You should, however, always be diligent in cleaning any cutting surface. Scrub your wood top or cutting board clean with soapy water and a small amount of bleach after cutting foods such as raw meat or poultry, and recoat regularly with a light covering of Grothouse Original Oil to maintain a lustrous look. All of our wood tops include FDA approved glues and are hand rubbed with The Original Oil to assure that no unsafe chemicals are used in the construction of your cutting boards.
Why should I choose Grothouse for my wood countertop?
At Grothouse, we strive to bring the highest quality to everything we do, from our customer interactions to the construction and delivery of our wood tops. Each custom-built top utilizes the best possible raw materials, and our skilled craftsman labor over every detail, from the initial wood selection to the final finishing process.
We understand that you want a one-of-a kind product for your home. At Grothouse, we work with each of our customers individually to offer them a finished product that reflects their personal tastes and preferences. Not only that, but we stand behind every product we make with a lifetime warranty. In fact, our Durata® permanent finish is the highest rated finish on the market today, giving you years of maintenance-free service.
Can I put hot pans directly on the surface of my wood top?
We generally recommend that pots or pans straight from a burner should not be placed on the surface of a wood top. The heat can burn the wood, steam glue joints, cause cracking, or create bubbles in the permanent finish. For customers with a cooktop in or near their wood top, Grothouse does offer integrated trivets as an optional feature. The trivets make the ideal resting place for hot pots and pans, and are completely removable and dishwasher safe.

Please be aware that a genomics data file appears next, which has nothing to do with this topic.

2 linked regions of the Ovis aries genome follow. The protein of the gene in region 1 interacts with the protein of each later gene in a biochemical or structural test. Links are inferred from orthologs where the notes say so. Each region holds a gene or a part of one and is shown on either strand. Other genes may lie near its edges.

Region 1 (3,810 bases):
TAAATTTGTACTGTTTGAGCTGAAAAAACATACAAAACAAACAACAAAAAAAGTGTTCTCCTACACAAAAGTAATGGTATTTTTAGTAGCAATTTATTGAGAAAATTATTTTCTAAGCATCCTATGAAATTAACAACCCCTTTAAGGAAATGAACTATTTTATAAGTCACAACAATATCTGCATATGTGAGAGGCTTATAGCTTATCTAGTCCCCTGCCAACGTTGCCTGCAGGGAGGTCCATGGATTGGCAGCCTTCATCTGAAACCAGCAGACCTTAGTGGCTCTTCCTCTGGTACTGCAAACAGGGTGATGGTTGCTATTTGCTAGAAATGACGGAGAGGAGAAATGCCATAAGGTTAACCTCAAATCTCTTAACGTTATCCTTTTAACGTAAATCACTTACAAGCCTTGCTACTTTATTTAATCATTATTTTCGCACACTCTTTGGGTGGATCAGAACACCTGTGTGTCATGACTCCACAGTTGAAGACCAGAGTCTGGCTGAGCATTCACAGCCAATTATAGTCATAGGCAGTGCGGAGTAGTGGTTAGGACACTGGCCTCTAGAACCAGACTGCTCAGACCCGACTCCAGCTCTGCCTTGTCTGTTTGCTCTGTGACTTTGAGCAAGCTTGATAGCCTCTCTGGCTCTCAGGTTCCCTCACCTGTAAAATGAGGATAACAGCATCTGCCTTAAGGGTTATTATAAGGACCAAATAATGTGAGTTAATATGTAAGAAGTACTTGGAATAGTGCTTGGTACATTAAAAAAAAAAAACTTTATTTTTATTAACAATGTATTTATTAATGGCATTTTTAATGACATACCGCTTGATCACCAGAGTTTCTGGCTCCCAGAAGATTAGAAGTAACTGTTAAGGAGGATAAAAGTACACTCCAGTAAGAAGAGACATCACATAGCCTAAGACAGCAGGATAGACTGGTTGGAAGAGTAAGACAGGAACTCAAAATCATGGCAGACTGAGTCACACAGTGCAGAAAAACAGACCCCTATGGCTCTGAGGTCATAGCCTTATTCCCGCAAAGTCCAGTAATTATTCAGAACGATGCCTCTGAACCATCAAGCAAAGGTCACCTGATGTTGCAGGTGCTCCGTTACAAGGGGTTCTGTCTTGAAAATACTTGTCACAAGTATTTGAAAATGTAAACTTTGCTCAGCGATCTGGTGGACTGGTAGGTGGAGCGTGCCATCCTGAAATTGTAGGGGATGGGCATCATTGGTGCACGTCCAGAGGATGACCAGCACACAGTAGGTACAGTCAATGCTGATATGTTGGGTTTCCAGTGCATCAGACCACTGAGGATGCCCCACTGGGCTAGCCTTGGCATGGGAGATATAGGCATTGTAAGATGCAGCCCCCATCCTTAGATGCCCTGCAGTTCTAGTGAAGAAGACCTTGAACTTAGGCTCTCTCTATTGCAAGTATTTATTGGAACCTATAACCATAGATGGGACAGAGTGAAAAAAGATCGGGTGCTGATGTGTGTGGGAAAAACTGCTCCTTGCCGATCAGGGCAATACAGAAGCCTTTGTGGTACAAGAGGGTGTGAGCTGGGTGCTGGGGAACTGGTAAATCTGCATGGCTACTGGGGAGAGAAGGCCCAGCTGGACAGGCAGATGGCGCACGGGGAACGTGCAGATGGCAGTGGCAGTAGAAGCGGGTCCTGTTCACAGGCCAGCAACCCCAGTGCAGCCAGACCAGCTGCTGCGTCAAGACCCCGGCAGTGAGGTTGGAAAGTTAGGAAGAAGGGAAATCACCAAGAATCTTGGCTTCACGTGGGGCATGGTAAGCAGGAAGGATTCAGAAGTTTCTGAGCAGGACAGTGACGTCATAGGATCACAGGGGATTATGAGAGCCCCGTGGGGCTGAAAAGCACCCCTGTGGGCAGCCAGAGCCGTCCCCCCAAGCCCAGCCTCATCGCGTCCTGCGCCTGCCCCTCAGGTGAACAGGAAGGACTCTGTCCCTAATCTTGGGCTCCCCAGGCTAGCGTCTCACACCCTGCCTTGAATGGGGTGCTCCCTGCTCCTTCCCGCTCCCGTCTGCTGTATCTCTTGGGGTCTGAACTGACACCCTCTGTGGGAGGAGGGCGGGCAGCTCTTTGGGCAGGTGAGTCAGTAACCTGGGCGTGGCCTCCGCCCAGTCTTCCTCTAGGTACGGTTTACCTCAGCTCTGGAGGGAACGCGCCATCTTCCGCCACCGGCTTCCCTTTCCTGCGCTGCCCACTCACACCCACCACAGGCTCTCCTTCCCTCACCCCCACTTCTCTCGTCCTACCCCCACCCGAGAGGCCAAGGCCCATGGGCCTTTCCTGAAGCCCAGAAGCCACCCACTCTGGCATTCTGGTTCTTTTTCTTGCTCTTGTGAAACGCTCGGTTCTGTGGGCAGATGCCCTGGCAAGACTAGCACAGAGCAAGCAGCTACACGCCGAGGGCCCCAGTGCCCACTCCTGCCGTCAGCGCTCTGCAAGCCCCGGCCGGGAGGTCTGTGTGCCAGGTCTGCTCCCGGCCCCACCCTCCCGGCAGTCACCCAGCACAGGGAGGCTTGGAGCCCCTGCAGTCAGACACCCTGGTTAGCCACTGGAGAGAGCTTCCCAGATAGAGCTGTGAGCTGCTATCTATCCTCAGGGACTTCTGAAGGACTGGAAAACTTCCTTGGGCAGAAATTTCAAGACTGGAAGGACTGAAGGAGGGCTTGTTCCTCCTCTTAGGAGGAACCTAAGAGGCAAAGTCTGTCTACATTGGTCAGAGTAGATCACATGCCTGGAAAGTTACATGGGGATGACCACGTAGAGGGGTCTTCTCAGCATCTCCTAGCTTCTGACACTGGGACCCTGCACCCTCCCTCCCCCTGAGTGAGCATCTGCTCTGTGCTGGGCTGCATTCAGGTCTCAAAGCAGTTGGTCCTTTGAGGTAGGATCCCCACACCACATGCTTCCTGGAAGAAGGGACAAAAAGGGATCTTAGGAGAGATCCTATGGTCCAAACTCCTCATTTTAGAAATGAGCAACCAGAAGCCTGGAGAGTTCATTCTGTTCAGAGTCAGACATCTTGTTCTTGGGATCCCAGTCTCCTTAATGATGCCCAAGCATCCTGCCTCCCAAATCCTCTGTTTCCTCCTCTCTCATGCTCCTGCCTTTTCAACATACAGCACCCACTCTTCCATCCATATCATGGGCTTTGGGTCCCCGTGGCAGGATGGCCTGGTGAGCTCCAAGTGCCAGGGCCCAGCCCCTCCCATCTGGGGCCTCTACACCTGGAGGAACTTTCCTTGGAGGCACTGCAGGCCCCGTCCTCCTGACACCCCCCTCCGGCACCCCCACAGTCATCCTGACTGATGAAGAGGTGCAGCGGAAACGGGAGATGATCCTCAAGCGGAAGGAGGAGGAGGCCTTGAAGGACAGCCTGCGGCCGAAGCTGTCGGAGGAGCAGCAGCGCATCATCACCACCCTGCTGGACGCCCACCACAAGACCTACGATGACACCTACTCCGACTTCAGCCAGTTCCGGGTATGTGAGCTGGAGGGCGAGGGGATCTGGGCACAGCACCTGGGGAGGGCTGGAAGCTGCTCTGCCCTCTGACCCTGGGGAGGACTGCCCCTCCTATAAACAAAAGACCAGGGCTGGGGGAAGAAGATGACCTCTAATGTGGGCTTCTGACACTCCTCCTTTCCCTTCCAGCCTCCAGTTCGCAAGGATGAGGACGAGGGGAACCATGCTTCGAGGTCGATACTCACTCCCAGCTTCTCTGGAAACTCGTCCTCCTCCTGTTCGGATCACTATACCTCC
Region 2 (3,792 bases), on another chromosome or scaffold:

Can I cut or chop on a top that includes the Durata® permanent finish?
Tops with our Durata® permanent finish should not be used for cutting or chopping. While the finish is FDA approved for indirect food contact, cutting will leave knife marks and destroy the surface over time. The surface is perfectly suitable for rolling dough, pasta, or other similar food preparation activities. If you intend to use the surface for cutting or chopping, though, we recommend Grothouse Original Oil.
Will my wood top withstand water and stains?
Our Durata® permanent finish is water resistant, stain resistant, and chemical resistant. It is ideal for applications that include overmount or undermount sinks. Tops finished with The Original Oil will need regular maintenance, and standing water should be avoided. Spills should be wiped up immediately to avoid staining.
Is the Durata® finish available for retail sale?
The Durata® permanent finish is a proprietary formulation that is only available on products manufactured by Grothouse. It is not available as a standalone product.
How often do I need to re-oil my top?
Tops finished with The Original Oil will need to be re-oiled approximately once per month, depending on use. Heavily used tops may require more frequent oiling. Simply coat the top lightly with oil using a paper towel or rag, allow the wood to absorb the oil for 5 – 10 minutes, and then wipe off any excess oil.